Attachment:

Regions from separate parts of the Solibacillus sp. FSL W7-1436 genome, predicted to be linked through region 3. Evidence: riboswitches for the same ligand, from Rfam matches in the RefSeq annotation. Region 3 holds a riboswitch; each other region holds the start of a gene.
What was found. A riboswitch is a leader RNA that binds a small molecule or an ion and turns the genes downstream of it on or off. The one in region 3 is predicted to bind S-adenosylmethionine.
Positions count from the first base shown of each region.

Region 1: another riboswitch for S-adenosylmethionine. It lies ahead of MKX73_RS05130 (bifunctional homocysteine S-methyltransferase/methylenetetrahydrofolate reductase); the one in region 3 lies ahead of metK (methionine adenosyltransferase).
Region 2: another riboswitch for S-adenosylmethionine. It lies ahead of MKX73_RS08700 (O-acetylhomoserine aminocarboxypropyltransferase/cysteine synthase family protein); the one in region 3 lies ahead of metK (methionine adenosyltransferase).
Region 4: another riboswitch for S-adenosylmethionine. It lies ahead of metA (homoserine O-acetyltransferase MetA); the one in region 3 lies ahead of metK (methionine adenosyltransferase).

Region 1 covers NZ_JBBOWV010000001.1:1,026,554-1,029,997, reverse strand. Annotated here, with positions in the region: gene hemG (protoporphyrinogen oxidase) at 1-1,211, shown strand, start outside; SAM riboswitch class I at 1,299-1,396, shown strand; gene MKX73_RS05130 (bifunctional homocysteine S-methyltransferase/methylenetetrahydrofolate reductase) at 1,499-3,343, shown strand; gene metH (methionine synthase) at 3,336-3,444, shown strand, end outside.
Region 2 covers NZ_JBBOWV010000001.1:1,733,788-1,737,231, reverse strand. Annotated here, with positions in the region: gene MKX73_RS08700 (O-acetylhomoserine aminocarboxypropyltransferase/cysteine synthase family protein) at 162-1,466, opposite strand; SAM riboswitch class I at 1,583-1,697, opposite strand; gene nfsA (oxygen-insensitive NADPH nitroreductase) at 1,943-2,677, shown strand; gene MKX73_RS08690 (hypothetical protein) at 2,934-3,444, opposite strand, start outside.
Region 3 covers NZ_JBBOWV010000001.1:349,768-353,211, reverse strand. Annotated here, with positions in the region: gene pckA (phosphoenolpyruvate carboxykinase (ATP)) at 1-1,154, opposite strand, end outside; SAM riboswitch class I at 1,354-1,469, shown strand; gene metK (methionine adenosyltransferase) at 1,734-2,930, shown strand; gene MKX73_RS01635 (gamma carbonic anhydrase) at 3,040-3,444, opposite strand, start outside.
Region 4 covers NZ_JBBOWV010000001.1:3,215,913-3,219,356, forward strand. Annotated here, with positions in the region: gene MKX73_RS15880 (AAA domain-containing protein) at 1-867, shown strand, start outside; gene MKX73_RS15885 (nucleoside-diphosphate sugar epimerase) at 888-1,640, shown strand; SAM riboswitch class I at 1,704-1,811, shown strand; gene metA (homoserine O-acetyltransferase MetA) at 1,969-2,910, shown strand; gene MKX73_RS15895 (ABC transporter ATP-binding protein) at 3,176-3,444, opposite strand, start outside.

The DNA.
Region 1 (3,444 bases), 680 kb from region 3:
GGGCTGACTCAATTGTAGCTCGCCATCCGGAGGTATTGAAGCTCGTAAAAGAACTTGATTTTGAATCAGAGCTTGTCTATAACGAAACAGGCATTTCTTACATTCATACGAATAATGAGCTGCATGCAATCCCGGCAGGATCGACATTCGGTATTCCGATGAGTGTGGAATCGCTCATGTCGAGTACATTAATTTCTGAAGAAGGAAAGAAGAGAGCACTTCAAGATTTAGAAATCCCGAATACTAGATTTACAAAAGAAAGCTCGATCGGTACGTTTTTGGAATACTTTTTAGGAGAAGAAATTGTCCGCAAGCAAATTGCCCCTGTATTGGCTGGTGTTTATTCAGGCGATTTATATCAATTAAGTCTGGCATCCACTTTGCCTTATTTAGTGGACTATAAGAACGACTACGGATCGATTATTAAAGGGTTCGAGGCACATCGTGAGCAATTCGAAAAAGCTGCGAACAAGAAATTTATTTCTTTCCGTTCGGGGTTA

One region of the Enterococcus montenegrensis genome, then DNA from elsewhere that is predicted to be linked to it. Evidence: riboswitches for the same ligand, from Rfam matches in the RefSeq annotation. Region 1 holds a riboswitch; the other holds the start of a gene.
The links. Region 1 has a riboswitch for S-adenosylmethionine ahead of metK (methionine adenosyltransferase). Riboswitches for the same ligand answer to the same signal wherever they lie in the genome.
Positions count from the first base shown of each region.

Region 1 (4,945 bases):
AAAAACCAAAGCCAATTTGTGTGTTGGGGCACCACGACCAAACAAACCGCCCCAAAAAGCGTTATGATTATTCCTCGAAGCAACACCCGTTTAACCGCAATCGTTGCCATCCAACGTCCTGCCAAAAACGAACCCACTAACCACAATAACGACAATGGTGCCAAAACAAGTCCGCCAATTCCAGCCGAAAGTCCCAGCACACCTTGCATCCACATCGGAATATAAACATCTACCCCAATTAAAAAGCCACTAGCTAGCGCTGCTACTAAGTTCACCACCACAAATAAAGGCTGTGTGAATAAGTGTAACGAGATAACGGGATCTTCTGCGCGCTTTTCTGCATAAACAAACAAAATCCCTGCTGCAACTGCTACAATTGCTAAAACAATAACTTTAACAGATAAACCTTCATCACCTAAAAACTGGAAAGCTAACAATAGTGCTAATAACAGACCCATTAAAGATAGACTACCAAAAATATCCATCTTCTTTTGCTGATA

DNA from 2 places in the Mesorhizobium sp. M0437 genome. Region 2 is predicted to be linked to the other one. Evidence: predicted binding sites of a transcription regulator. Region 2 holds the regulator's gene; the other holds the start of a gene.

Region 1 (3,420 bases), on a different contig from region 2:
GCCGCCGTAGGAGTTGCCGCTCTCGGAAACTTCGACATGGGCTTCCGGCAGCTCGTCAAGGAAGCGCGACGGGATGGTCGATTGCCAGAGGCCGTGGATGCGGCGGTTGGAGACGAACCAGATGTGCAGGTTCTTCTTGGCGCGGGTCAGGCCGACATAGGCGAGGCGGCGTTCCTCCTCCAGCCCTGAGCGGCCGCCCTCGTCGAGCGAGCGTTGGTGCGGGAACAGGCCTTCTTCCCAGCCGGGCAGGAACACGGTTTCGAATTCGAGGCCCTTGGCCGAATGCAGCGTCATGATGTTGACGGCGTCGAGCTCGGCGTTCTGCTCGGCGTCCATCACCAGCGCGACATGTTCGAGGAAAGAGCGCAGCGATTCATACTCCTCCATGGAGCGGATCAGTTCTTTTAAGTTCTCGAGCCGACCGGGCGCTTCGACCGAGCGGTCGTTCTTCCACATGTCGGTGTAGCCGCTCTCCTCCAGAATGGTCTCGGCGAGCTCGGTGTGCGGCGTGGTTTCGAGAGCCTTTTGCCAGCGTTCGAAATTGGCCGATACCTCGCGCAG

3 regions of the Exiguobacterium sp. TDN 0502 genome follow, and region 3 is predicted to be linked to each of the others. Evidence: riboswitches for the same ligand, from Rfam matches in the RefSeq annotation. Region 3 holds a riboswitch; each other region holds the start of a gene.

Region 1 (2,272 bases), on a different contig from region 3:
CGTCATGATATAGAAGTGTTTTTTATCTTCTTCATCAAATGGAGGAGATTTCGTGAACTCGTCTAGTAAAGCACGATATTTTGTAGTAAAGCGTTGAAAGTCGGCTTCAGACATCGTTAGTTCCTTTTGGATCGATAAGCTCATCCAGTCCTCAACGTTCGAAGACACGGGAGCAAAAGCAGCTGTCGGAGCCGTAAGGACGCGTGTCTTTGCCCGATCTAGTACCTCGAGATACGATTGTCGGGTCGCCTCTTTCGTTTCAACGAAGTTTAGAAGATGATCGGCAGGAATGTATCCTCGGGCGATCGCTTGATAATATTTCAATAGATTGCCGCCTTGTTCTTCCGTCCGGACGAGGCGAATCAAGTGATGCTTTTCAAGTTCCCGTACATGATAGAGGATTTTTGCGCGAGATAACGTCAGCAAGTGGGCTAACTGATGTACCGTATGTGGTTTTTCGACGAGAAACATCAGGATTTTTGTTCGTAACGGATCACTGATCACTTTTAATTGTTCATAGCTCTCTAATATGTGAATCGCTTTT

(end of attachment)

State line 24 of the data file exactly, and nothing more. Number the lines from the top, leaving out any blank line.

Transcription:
CGTCATGATATAGAAGTGTTTTTTATCTTCTTCATCAAATGGAGGAGATTTCGTGAACTCGTCTAGTAAAGCACGATATTTTGTAGTAAAGCGTTGAAAGTCGGCTTCAGACATCGTTAGTTCCTTTTGGATCGATAAGCTCATCCAGTCCTCAACGTTCGAAGACACGGGAGCAAAAGCAGCTGTCGGAGCCGTAAGGACGCGTGTCTTTGCCCGATCTAGTACCTCGAGATACGATTGTCGGGTCGCCTCTTTCGTTTCAACGAAGTTTAGAAGATGATCGGCAGGAATGTATCCTCGGGCGATCGCTTGATAATATTTCAATAGATTGCCGCCTTGTTCTTCCGTCCGGACGAGGCGAATCAAGTGATGCTTTTCAAGTTCCCGTACATGATAGAGGATTTTTGCGCGAGATAACGTCAGCAAGTGGGCTAACTGATGTACCGTATGTGGTTTTTCGACGAGAAACATCAGGATTTTTGTTCGTAACGGATCACTGATCACTTTTAATTGTTCATAGCTCTCTAATATGTGAATCGCTTTT